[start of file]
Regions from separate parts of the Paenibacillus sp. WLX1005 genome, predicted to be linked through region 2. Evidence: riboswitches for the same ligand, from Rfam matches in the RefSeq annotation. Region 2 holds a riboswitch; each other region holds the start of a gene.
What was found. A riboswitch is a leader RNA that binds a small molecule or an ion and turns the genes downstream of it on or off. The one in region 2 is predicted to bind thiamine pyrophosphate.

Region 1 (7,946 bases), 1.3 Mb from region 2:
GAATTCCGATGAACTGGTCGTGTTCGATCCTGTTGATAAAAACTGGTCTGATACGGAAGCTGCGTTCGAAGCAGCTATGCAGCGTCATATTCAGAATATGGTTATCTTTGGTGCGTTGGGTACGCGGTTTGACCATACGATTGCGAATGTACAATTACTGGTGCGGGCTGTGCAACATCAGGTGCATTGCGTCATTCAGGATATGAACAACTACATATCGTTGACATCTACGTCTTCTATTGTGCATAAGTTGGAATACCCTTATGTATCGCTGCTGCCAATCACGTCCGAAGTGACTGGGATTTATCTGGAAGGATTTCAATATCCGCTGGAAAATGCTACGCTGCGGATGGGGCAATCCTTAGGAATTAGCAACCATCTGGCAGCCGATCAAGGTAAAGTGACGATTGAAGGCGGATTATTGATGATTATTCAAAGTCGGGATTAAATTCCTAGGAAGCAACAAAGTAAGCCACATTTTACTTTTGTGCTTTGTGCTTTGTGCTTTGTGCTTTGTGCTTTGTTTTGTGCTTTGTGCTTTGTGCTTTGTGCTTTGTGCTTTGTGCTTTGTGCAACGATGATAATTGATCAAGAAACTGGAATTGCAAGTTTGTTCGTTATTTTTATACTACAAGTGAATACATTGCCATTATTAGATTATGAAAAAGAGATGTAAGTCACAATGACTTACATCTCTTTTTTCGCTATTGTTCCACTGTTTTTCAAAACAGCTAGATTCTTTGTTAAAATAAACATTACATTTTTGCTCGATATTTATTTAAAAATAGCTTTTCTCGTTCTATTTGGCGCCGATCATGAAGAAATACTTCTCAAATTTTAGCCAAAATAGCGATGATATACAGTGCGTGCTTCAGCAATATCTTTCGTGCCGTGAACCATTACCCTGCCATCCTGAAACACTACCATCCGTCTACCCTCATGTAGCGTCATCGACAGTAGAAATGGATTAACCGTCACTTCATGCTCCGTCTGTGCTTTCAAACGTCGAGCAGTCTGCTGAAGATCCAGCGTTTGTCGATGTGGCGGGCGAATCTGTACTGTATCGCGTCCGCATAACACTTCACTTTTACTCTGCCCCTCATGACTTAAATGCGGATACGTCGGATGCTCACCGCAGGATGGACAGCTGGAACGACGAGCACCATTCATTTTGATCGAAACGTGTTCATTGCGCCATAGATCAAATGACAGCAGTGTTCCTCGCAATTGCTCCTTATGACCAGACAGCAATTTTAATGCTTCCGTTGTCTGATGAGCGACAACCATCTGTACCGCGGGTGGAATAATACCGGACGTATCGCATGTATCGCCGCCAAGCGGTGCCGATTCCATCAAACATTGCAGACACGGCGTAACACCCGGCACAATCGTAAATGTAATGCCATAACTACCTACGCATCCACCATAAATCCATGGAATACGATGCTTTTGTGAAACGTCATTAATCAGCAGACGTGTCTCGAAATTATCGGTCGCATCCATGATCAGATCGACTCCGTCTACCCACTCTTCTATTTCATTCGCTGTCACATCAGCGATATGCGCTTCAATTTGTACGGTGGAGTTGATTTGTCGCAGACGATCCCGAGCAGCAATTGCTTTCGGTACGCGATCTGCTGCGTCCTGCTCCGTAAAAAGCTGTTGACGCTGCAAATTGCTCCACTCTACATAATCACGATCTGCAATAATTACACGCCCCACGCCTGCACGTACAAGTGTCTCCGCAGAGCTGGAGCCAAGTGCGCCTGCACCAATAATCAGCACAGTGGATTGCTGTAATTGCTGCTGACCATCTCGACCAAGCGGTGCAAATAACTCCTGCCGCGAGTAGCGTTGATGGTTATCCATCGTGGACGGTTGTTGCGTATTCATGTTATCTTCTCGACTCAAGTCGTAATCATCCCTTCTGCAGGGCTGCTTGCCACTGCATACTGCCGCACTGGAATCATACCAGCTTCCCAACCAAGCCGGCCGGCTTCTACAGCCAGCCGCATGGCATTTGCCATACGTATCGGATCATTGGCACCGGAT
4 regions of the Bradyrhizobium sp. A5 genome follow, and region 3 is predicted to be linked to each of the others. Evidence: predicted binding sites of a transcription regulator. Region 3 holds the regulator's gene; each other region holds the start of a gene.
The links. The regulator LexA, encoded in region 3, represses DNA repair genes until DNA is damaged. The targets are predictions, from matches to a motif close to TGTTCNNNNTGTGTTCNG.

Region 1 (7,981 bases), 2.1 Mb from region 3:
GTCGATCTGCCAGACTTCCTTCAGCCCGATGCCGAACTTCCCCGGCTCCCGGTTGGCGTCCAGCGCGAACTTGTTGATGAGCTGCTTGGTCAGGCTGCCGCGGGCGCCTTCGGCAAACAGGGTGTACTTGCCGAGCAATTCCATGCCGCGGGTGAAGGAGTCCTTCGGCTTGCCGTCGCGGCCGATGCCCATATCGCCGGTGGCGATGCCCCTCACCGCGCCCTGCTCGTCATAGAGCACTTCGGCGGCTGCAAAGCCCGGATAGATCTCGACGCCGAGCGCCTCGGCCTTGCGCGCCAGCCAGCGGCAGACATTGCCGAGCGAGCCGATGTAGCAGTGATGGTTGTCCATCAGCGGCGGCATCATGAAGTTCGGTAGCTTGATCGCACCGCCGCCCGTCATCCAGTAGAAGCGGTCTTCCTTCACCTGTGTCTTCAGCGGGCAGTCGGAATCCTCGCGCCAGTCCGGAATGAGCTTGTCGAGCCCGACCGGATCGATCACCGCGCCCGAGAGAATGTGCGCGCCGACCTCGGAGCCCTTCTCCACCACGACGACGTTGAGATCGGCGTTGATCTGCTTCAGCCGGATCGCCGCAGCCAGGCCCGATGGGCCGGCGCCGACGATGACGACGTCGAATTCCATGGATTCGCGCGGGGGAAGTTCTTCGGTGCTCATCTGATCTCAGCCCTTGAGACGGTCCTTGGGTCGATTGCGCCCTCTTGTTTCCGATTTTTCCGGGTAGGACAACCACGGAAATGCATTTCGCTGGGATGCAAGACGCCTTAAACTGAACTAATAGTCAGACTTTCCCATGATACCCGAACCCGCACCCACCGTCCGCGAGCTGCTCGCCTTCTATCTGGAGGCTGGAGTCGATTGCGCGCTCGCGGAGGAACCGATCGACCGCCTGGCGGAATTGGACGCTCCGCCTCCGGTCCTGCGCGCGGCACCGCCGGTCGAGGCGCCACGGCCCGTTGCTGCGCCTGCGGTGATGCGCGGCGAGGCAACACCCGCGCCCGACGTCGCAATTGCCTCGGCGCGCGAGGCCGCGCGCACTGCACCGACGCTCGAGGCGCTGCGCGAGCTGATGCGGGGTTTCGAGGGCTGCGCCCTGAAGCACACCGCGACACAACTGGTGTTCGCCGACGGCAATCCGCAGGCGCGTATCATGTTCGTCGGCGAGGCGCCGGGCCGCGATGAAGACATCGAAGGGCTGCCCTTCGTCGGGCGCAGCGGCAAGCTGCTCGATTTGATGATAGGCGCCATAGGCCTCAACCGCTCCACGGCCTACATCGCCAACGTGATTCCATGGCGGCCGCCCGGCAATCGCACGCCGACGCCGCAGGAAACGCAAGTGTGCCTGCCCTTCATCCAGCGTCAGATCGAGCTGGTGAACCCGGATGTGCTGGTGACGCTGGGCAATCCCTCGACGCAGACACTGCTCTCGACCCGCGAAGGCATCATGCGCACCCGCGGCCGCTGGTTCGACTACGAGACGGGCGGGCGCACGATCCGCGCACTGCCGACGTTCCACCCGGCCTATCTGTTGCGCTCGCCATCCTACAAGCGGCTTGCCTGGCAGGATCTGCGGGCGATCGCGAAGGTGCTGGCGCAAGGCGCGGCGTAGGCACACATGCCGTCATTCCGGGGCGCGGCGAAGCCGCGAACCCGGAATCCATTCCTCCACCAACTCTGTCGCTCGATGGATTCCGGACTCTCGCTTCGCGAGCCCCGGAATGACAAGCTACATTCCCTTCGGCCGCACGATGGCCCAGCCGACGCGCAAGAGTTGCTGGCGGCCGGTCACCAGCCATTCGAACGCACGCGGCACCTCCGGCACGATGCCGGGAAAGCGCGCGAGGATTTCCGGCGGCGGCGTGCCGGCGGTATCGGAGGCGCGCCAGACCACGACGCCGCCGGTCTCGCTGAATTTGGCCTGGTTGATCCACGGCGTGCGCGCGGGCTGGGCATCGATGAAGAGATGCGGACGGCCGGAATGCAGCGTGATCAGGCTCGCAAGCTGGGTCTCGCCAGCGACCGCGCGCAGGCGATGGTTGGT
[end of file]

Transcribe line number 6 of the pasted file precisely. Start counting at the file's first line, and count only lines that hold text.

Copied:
The links. The regulator LexA, encoded in region 3, represses DNA repair genes until DNA is damaged. The targets are predictions, from matches to a motif close to TGTTCNNNNTGTGTTCNG.